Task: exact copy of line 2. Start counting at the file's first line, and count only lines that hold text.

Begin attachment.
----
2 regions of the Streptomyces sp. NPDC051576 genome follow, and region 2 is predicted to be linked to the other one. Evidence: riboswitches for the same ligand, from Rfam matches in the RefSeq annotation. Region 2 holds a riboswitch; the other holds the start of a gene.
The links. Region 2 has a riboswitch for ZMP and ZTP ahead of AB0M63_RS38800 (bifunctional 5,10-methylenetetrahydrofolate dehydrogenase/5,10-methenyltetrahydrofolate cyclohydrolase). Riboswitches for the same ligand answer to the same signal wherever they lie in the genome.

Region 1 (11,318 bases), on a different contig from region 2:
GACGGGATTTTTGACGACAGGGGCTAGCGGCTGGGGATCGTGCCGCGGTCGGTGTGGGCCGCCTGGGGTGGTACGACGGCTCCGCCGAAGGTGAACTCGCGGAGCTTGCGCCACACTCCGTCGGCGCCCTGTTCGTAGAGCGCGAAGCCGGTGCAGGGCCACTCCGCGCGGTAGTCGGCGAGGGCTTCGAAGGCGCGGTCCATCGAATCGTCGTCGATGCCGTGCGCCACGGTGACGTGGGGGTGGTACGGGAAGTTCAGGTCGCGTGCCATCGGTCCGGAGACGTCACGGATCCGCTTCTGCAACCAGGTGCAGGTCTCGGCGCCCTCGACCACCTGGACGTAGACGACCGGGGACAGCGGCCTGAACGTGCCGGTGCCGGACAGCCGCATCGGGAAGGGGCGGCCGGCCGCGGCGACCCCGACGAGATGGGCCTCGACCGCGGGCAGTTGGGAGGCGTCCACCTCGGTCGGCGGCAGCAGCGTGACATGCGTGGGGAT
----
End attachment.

The links. Region 2 has a riboswitch for ZMP and ZTP ahead of AB0M63_RS38800 (bifunctional 5,10-methylenetetrahydrofolate dehydrogenase/5,10-methenyltetrahydrofolate cyclohydrolase). Riboswitches for the same ligand answer to the same signal wherever they lie in the genome.